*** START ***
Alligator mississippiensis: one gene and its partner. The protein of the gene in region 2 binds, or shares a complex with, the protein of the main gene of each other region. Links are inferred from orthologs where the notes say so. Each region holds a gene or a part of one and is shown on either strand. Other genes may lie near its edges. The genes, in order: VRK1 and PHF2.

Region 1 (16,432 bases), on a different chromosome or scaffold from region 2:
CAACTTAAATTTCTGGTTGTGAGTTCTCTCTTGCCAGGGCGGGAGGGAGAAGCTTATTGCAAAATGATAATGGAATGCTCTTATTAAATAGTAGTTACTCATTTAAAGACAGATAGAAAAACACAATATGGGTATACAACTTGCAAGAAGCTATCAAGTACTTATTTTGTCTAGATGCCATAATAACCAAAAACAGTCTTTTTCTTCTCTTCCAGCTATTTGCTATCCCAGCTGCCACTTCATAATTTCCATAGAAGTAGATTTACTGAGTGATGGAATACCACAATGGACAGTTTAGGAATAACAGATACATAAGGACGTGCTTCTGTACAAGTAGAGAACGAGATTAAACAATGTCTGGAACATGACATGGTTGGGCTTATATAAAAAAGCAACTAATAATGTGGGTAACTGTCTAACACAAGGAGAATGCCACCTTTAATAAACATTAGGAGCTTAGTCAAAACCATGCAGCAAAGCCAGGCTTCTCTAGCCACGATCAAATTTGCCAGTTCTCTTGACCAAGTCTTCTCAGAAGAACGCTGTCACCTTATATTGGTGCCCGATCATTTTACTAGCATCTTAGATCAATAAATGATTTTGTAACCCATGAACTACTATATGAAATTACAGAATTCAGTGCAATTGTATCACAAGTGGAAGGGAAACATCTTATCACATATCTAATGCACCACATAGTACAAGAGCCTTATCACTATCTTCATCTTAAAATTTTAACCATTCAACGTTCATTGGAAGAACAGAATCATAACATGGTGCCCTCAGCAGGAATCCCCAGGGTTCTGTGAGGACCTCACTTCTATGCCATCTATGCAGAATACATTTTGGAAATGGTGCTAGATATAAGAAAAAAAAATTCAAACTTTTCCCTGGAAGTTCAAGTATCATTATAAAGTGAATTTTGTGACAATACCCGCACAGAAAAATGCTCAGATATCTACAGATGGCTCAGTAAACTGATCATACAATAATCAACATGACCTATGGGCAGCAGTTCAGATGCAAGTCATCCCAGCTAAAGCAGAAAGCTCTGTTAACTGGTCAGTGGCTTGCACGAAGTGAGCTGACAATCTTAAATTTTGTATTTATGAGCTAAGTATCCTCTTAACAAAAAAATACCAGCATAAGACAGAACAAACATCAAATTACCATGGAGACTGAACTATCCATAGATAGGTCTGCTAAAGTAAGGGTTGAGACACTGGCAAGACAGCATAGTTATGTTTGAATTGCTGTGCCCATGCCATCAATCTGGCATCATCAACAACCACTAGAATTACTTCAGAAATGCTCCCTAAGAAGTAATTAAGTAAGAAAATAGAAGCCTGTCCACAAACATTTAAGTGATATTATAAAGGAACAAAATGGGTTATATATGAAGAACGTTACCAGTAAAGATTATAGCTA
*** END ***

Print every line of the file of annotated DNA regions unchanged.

Alligator mississippiensis: one gene and its partner. The protein of the gene in region 2 binds, or shares a complex with, the protein of the main gene of each other region. Links are inferred from orthologs where the notes say so. Each region holds a gene or a part of one and is shown on either strand. Other genes may lie near its edges. The genes, in order: VRK1 and PHF2.

Region 1 (16,432 bases), on a different chromosome or scaffold from region 2:
CAACTTAAATTTCTGGTTGTGAGTTCTCTCTTGCCAGGGCGGGAGGGAGAAGCTTATTGCAAAATGATAATGGAATGCTCTTATTAAATAGTAGTTACTCATTTAAAGACAGATAGAAAAACACAATATGGGTATACAACTTGCAAGAAGCTATCAAGTACTTATTTTGTCTAGATGCCATAATAACCAAAAACAGTCTTTTTCTTCTCTTCCAGCTATTTGCTATCCCAGCTGCCACTTCATAATTTCCATAGAAGTAGATTTACTGAGTGATGGAATACCACAATGGACAGTTTAGGAATAACAGATACATAAGGACGTGCTTCTGTACAAGTAGAGAACGAGATTAAACAATGTCTGGAACATGACATGGTTGGGCTTATATAAAAAAGCAACTAATAATGTGGGTAACTGTCTAACACAAGGAGAATGCCACCTTTAATAAACATTAGGAGCTTAGTCAAAACCATGCAGCAAAGCCAGGCTTCTCTAGCCACGATCAAATTTGCCAGTTCTCTTGACCAAGTCTTCTCAGAAGAACGCTGTCACCTTATATTGGTGCCCGATCATTTTACTAGCATCTTAGATCAATAAATGATTTTGTAACCCATGAACTACTATATGAAATTACAGAATTCAGTGCAATTGTATCACAAGTGGAAGGGAAACATCTTATCACATATCTAATGCACCACATAGTACAAGAGCCTTATCACTATCTTCATCTTAAAATTTTAACCATTCAACGTTCATTGGAAGAACAGAATCATAACATGGTGCCCTCAGCAGGAATCCCCAGGGTTCTGTGAGGACCTCACTTCTATGCCATCTATGCAGAATACATTTTGGAAATGGTGCTAGATATAAGAAAAAAAAATTCAAACTTTTCCCTGGAAGTTCAAGTATCATTATAAAGTGAATTTTGTGACAATACCCGCACAGAAAAATGCTCAGATATCTACAGATGGCTCAGTAAACTGATCATACAATAATCAACATGACCTATGGGCAGCAGTTCAGATGCAAGTCATCCCAGCTAAAGCAGAAAGCTCTGTTAACTGGTCAGTGGCTTGCACGAAGTGAGCTGACAATCTTAAATTTTGTATTTATGAGCTAAGTATCCTCTTAACAAAAAAATACCAGCATAAGACAGAACAAACATCAAATTACCATGGAGACTGAACTATCCATAGATAGGTCTGCTAAAGTAAGGGTTGAGACACTGGCAAGACAGCATAGTTATGTTTGAATTGCTGTGCCCATGCCATCAATCTGGCATCATCAACAACCACTAGAATTACTTCAGAAATGCTCCCTAAGAAGTAATTAAGTAAGAAAATAGAAGCCTGTCCACAAACATTTAAGTGATATTATAAAGGAACAAAATGGGTTATATATGAAGAACGTTACCAGTAAAGATTATAGCTA